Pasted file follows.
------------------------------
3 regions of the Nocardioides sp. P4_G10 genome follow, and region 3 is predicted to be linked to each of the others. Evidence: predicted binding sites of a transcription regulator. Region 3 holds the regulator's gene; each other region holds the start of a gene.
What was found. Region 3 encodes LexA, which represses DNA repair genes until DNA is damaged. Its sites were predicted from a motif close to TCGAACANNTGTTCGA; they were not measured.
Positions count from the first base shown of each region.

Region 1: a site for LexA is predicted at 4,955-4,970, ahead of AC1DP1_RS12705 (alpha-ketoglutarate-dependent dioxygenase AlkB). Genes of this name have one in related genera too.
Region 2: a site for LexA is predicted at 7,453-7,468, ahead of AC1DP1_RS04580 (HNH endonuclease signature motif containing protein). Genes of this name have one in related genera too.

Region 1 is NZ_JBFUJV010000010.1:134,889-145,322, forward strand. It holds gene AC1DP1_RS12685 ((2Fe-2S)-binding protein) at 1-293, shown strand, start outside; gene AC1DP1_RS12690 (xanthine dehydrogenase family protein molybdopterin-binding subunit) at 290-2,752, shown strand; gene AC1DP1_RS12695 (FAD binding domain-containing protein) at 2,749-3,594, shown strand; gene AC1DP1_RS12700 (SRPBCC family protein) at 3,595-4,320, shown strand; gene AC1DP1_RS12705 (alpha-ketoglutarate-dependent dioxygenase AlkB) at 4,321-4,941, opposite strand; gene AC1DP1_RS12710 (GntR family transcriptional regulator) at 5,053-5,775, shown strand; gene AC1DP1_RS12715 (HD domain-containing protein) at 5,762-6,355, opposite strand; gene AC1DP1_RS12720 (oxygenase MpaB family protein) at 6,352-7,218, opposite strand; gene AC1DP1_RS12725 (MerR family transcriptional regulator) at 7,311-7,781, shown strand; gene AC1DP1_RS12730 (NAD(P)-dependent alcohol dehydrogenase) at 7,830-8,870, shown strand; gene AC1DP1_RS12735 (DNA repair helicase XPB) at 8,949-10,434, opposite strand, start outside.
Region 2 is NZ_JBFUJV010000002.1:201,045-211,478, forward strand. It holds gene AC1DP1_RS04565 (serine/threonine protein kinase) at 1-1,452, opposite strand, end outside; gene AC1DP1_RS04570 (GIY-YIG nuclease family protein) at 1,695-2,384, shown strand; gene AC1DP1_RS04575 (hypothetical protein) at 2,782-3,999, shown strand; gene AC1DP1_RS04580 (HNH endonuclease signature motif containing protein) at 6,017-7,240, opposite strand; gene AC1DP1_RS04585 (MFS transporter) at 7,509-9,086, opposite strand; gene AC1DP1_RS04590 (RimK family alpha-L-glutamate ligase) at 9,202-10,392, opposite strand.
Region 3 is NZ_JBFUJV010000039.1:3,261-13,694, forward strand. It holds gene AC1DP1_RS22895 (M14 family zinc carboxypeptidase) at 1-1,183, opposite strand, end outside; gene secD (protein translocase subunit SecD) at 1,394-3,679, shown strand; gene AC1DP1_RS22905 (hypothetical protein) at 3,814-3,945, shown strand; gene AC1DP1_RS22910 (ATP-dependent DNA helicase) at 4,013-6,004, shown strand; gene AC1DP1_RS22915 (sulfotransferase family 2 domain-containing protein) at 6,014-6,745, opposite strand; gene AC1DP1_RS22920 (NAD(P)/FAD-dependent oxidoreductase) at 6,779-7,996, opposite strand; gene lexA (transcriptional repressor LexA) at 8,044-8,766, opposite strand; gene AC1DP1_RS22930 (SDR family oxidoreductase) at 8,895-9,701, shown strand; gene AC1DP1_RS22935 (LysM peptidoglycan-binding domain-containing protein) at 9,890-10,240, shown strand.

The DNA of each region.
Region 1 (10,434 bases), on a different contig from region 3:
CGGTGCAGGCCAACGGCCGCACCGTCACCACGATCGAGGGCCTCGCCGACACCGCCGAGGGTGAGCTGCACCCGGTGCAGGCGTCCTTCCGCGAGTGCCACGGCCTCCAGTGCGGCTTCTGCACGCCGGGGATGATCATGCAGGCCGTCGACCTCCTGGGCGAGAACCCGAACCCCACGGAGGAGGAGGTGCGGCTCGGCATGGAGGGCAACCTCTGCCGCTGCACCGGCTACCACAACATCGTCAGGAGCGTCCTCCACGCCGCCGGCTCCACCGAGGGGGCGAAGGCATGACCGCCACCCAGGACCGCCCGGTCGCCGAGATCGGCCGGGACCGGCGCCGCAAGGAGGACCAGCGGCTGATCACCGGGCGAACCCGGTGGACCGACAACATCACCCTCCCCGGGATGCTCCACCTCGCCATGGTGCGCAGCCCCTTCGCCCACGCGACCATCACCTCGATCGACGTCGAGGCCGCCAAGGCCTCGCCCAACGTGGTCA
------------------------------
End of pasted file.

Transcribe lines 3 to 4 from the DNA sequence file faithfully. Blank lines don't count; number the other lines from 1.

Positions count from the first base shown of each region.

Region 1: a site for LexA is predicted at 4,955-4,970, ahead of AC1DP1_RS12705 (alpha-ketoglutarate-dependent dioxygenase AlkB). Genes of this name have one in related genera too.